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  16. Cut lace sounds hilarious but looks mouthwatering

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  17. :) A similar episode happened to me the last time I made falafel!! I too salvaged it by adding breadcrumbs :D Your cutlace look perfect.

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  18. love the combination... does methi give it a slightly bitter taste?

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  19. Asha, I know, as long as it's bloggable, right? LOL! And there's no buttermilk in the recipe, that was just a mention.
    Sandeepa, yeah, bread or flour, not both, was what I thought.
    Raks, welcome! Let me know if it works for you.
    Susan, I did think of baking it as it is, my can-do attitude deserted me at that moment, so I gave it a rest and came up with the bread idea.
    Shyam, I've goofed up so many times I can't tell you. I've even got burn scars to remind me of those, and I can date those scars too - like May 2002, Sept 2003, etc...
    Padma, cutlace sounds as if it should describe something nice, pretty and delicate, doesn't it? But what you all got to see were half burnt cutlets, LOL!
    Jyothsna, perfect? You're being kind, and I'm grateful.
    Mandira, no, it only smells bitter after the microwaving, but with so much potato and coriander, the methi taste is quite well masked - just the goodness without the bitterness (if the MW hasn't killed off the goodness).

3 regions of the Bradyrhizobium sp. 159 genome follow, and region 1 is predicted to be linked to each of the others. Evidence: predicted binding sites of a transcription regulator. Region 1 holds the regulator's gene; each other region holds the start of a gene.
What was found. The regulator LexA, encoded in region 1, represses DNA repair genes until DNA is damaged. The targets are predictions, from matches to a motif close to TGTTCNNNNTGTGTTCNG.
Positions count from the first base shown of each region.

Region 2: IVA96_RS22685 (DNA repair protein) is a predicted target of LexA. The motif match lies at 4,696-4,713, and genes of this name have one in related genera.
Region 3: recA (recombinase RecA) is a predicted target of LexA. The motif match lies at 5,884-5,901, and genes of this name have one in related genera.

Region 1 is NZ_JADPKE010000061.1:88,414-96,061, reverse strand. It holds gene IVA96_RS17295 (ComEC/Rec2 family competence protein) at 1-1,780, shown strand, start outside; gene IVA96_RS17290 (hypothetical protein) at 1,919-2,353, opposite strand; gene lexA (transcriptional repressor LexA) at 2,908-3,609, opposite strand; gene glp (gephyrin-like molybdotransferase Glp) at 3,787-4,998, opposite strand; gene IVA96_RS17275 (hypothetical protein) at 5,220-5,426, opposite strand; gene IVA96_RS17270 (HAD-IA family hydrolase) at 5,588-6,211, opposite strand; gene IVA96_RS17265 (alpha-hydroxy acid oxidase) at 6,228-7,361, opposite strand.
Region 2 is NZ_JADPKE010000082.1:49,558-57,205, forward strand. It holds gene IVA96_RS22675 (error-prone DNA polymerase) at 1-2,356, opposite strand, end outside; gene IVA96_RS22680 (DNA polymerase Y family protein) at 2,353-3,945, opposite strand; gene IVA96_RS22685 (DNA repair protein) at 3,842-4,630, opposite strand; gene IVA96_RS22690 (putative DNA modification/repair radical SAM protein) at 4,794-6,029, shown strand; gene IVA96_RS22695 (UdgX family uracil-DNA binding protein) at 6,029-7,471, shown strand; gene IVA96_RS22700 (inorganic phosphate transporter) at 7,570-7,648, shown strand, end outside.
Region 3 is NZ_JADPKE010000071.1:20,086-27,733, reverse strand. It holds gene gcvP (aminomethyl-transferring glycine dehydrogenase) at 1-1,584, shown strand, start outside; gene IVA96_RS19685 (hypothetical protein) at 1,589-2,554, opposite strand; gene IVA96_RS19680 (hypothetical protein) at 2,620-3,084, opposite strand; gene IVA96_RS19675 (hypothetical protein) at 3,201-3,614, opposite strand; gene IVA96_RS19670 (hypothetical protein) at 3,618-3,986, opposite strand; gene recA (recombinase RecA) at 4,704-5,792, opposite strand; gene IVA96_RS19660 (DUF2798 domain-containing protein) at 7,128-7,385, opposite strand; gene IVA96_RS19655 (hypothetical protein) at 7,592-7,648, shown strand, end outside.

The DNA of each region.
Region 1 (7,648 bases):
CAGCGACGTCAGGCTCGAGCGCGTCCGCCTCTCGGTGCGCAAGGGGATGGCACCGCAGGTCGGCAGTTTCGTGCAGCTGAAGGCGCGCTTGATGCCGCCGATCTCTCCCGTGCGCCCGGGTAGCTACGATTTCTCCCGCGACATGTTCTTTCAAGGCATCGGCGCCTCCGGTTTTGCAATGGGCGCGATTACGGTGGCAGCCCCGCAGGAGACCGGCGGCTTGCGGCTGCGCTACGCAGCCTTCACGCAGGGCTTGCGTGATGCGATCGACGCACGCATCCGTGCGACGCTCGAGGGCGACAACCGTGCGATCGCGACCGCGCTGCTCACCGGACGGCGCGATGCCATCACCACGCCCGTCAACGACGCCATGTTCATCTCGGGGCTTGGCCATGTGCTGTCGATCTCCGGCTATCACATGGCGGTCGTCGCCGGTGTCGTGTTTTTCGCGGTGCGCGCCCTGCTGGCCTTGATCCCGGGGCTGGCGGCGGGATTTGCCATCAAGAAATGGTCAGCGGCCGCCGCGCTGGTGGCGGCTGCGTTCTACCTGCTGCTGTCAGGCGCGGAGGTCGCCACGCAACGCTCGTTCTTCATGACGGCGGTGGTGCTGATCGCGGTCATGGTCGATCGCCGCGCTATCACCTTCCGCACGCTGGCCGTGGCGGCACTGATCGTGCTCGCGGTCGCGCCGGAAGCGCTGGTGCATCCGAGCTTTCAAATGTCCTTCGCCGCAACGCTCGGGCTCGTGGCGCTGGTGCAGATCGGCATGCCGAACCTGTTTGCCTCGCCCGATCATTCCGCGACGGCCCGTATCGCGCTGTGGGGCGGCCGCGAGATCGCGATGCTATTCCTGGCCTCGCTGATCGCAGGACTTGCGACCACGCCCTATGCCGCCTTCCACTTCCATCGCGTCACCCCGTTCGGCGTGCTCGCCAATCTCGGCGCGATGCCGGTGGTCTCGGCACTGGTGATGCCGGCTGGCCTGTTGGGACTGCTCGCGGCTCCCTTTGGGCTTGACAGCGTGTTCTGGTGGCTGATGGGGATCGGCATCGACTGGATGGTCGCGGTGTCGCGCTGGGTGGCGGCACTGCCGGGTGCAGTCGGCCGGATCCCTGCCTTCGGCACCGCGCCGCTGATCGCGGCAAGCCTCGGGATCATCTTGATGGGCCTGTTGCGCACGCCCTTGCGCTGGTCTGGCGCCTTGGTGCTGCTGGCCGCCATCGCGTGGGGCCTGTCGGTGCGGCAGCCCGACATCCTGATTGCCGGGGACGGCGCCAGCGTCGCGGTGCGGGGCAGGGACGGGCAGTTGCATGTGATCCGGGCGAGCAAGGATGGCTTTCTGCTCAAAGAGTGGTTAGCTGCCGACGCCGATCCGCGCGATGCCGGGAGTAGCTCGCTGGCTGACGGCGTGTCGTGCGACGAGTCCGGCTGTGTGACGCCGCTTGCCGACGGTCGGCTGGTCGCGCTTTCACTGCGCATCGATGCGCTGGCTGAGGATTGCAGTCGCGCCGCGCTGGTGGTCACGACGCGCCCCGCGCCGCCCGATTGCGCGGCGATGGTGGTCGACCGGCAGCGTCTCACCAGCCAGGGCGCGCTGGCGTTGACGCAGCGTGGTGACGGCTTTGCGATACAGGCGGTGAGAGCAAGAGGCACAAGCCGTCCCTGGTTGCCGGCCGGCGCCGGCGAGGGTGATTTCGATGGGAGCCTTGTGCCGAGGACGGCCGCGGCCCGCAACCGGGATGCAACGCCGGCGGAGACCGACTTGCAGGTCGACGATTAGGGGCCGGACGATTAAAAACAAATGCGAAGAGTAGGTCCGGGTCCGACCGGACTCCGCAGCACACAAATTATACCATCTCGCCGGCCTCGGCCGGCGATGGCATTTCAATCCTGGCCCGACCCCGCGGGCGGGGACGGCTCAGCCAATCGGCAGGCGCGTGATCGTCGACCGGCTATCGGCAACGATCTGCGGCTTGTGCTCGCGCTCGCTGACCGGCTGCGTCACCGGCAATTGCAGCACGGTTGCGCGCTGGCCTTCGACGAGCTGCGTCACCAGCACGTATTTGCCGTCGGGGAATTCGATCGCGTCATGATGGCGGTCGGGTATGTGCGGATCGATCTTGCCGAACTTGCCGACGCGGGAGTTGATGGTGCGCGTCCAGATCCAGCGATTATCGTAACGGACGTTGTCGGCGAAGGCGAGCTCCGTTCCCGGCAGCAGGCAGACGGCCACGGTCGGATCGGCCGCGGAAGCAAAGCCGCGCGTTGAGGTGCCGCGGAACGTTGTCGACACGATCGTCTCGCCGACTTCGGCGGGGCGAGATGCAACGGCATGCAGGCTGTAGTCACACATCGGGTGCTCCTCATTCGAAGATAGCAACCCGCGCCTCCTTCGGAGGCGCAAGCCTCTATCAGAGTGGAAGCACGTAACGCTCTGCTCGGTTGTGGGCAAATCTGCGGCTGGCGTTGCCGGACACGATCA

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  20. a very healthy looking, my kind of tikki! looks so nice. very new kind!

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  21. great looking cutlaces sra!!!:-)

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  22. Wow that is some cutlace adventure... :) This happens to me all the time, and I add a bunch of breadcrumbs to take the moisture out.... Potato methi cutlets are a first I think... an original sra creation, though the potato-methi dosa if worked would have been a true innovation :)

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  23. Those must have been some tough potatoes ;)

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  24. Sharmi, thanks. I wasn't too sure if it was new or not.
    Swapna, thank you.
    Pushpa, thanks.
    Sig, yes, didn't want to add any flour to the dosa, tho'.
    Cynthia, your comment had me thinking - what if the potatoes were at fault, not my microwave or me? ;)

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  25. Sra...loved this post too dear :-)
    They look awesome buddy :-)

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  26. Hi
    The patties look yumm. I actually thought they were some meat cutlets, the colour was so rich.

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  27. I've seen a lot of bloggers writing about methi, but I still have not tasted it. I'm not sure if there is even a market that sells it here, but I do want to taste it so badly!

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  28. Sirisha, thanks.
    Shella, they're just burnt ... well-done ;)
    Kalyn, no Indian store that sells it?

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  29. Sra, they were wonderful! I prepared them on non-stick tava with just a drizzle of oil and they were still yummy!

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  30. Musical, that's great. Since they are already cooked before they are fried, they won't need much oil, I think.